The stem or trunk is underground. Up close, I can see that the leaves really are pleated like a paper fan.

Some of the trees down here in the bottomland are just festooned with this gray stuff.

The human female says it is an epiphytic bromeliad that likes to live on trees so it can be up in the sun and humid air, which sounds plausible. She also says it is a relative of pineapple and has little green flowers, which sounds entirely bogus. (I never believe more than half of what she says, anyway.)

Shhh! Sigyn, did you hear that? It sounded like a tiny little shriek. There it is again! It’s coming from that thick vegetation right over there. The human female says it’s a small frog in distress. Given that the human male just saw the back half of a snake disappear into the same clump of foliage, I suspect what we’re hearing is the batrachian version of, “Oh, no! Don’t eat me! Help!”, but I’m just going to tell Sigyn that it’s two local creatures meeting for lunch, which is perfectly true.

Another wind-blurred photo:

They look like little yellow tomatoes and are the fruit of one of the native nightshades. Hmm. Salad for dinner some time this week, I think. The human female had better not lose another of my helmets out here in the woods or she will find some in her serving.

Unfortunately, there is an awful lot of non-native vegetation in this part of the park as well. Chinaberry, ligustrum, Japanese honeysuckle, and Chinese tallow tree are the main ne’er-do-wells. The human female is snapping saplings and hauling down vines and resolving to come out again with a) help, b) a saw, c) clippers, d) some brush killer for painting stumps, and e) some napalm. Okay, that last was my addition to the game plan, but you must admit, it sounds like fun!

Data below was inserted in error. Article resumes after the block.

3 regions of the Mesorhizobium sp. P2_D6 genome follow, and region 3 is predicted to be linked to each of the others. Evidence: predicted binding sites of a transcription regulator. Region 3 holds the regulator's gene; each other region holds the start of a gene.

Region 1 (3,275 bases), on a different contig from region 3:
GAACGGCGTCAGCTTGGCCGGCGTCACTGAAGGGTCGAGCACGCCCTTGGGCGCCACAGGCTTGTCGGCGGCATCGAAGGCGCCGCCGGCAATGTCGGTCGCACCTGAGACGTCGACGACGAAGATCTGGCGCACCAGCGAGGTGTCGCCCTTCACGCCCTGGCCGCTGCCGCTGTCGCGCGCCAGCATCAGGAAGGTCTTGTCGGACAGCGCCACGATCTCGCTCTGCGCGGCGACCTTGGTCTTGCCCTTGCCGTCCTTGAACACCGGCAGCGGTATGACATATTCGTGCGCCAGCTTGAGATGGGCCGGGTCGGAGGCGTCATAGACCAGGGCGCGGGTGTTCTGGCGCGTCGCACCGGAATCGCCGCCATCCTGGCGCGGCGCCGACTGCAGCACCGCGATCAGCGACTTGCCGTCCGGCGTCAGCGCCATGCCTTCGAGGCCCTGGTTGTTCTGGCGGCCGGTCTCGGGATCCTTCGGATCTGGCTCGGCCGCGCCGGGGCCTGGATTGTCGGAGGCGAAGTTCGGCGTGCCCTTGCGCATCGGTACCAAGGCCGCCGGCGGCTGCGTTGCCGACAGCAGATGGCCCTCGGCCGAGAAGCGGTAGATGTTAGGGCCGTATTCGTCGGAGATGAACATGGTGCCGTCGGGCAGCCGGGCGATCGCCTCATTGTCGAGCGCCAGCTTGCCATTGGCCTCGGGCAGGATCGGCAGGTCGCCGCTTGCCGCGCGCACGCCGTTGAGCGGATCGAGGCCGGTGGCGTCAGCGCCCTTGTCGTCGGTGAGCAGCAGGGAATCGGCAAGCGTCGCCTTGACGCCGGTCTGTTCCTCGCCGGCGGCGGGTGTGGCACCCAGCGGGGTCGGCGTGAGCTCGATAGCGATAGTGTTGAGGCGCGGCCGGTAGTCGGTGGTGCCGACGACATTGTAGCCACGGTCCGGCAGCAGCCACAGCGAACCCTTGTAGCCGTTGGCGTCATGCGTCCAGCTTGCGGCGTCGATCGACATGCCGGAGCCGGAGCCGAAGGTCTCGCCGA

What have you discovered over there, my love?

It’s like she has a little baldacchino! (You can look that up later.)

Looks like we are headed back to the vehicle now, having made the complete loop–without, I point out, seeing a single raccoon. I feel cheated and shall be complaining to the management at the first opportunity.

Odin’s Eyepatch! The human female just fell down! One minute she was walking and the next, BOOM! I don’t know if she rolled an ankle or if a rock moved under her foot, but here she is, splat on the trail with her limbs waving like a cockroach in its death throes. The male is helping her up, and I don’t see blood (though I bet that knee is skinned under those jeans), so presumably she is mostly all right. Who knows? It might just be a pitiful bid for attention. Let us continue!

Hold! There is something odd in the path up ahead (and I am not talking about the toddler making a puddle, though that is outside the normal realm of goings-on). Sigyn, do you see?

I do hope he’s not on his way to have lunch with his cousin down on the loop trail. If he is, I fear he shall find his kinsman…unavailable.